(This article belongs to the Special Issue Sustainable Buildings: Heating, Ventilation and Air-Conditioning)
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Article
Building Energy Management for Passive Cooling Based on Stochastic Occupants Behavior Evaluation
Energies 2021, 14(1), 138; https://doi.org/10.3390/en14010138 - 29 Dec 2020
Cited by 4 | Viewed by 663
Abstract
The common approach to model occupants behaviors in buildings is deterministic and consists of assumptions based on predefined fixed schedules or rules. In contrast with the deterministic models, stochastic and agent based (AB) models are the most powerful and suitable methods for modeling [...] Read more.
The common approach to model occupants behaviors in buildings is deterministic and consists of assumptions based on predefined fixed schedules or rules. In contrast with the deterministic models, stochastic and agent based (AB) models are the most powerful and suitable methods for modeling complex systems as the human behavior. In this paper, a co-simulation architecture is proposed with the aim of modeling the occupant behavior in buildings by a stochastic-AB approach and implementing an intelligent Building Energy Management System (BEMS). In particular, optimized control logics are designed for smart passive cooling by controlling natural ventilation and solar shading systems to guarantee the thermal comfort conditions and maintain energy performance. Moreover, the effects of occupant actions on indoor thermal comfort are also taken into account. This study shows how the integration of automation systems and passive techniques increases the potentialities of passive cooling in buildings, integrating or replacing the conventional efficiency strategies. Full article
(This article belongs to the Special Issue Sustainable Buildings: Heating, Ventilation and Air-Conditioning)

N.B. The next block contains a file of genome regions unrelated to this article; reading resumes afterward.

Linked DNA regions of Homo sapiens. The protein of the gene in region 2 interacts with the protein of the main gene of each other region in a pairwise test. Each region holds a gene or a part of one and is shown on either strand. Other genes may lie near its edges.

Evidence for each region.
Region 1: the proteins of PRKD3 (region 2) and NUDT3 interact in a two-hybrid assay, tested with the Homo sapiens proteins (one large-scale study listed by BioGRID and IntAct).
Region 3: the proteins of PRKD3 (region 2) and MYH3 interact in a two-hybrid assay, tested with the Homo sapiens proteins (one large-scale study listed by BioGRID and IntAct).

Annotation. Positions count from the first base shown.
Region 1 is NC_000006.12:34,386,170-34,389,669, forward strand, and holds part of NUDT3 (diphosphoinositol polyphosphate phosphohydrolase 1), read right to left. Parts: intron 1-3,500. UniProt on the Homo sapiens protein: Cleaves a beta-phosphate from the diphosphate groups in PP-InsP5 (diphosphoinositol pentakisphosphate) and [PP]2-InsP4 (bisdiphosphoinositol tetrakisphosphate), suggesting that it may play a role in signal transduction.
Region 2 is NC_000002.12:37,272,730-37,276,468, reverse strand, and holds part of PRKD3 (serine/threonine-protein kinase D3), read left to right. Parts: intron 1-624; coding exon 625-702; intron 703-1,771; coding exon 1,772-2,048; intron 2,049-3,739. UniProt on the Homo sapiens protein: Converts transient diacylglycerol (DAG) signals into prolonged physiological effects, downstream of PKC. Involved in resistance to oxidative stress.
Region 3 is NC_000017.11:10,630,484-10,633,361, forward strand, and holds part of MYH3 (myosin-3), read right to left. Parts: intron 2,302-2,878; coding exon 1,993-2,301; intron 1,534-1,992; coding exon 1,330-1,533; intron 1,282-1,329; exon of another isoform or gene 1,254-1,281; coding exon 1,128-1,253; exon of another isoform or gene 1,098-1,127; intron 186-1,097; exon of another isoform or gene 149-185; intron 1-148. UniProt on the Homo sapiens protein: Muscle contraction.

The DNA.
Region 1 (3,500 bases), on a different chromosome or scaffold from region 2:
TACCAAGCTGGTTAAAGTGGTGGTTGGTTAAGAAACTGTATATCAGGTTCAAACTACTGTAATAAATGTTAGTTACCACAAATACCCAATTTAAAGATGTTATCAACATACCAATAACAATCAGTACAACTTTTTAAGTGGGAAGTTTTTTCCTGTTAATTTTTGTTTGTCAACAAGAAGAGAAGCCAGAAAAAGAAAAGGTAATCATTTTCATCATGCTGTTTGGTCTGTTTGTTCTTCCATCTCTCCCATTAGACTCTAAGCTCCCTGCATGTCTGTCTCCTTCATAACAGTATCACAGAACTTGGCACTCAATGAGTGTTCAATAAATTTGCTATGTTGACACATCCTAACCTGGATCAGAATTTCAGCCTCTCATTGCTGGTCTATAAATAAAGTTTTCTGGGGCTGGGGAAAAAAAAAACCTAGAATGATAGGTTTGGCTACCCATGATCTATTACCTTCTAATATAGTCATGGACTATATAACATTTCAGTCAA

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Article
On the Ventilation Performance of Low Momentum Confluent Jets Supply Device in a Classroom
Energies 2020, 13(20), 5415; https://doi.org/10.3390/en13205415 - 16 Oct 2020
Viewed by 517
Abstract
The performance of three different confluent jets ventilation (CJV) supply devices was evaluated in a classroom environment concerning thermal comfort, indoor air quality (IAQ) and energy efficiency. The CJV supply devices have the acronyms: high-momentum confluent jets (HMCJ), low-momentum confluent jets (LMCJ) and [...] Read more.
The performance of three different confluent jets ventilation (CJV) supply devices was evaluated in a classroom environment concerning thermal comfort, indoor air quality (IAQ) and energy efficiency. The CJV supply devices have the acronyms: high-momentum confluent jets (HMCJ), low-momentum confluent jets (LMCJ) and low-momentum confluent jets modified by varying airflow direction (LMCJ-M). A mixing ventilation (MV) slot jet (SJ) supply device was used as a benchmark. Comparisons were made with identical set-up conditions in five cases with different supply temperatures (TS) (16–18 °C), airflow rates (2.2–6.3 ACH) and heat loads (17–47 W/m2). Performances were evaluated based on DR (draft rating), PMV (predicted mean vote), ACE (air change effectiveness) and heat removal effectiveness (HRE). The results show that CJV had higher HRE and IAQ than MV and LMCJ/LMCJ-M had higher ACE than HMCJ. The main effects of lower Ts were higher velocities, DR (HMCJ particularly) and HRE in the occupied zone as well as lower temperatures and PMV-values. HMCJ and LMCJ produce MV conditions at lower airflow rates (<4.2 ACH) and non-uniform conditions at higher airflow rates. LMCJ-M had 7% higher HRE than the other CJV supply devices and produced non-uniform conditions at lower airflow rates (<3.3 ACH). The non-uniform conditions resulted in LMCJ-M having the highest energy efficiency of all devices. Full article
(This article belongs to the Special Issue Sustainable Buildings: Heating, Ventilation and Air-Conditioning)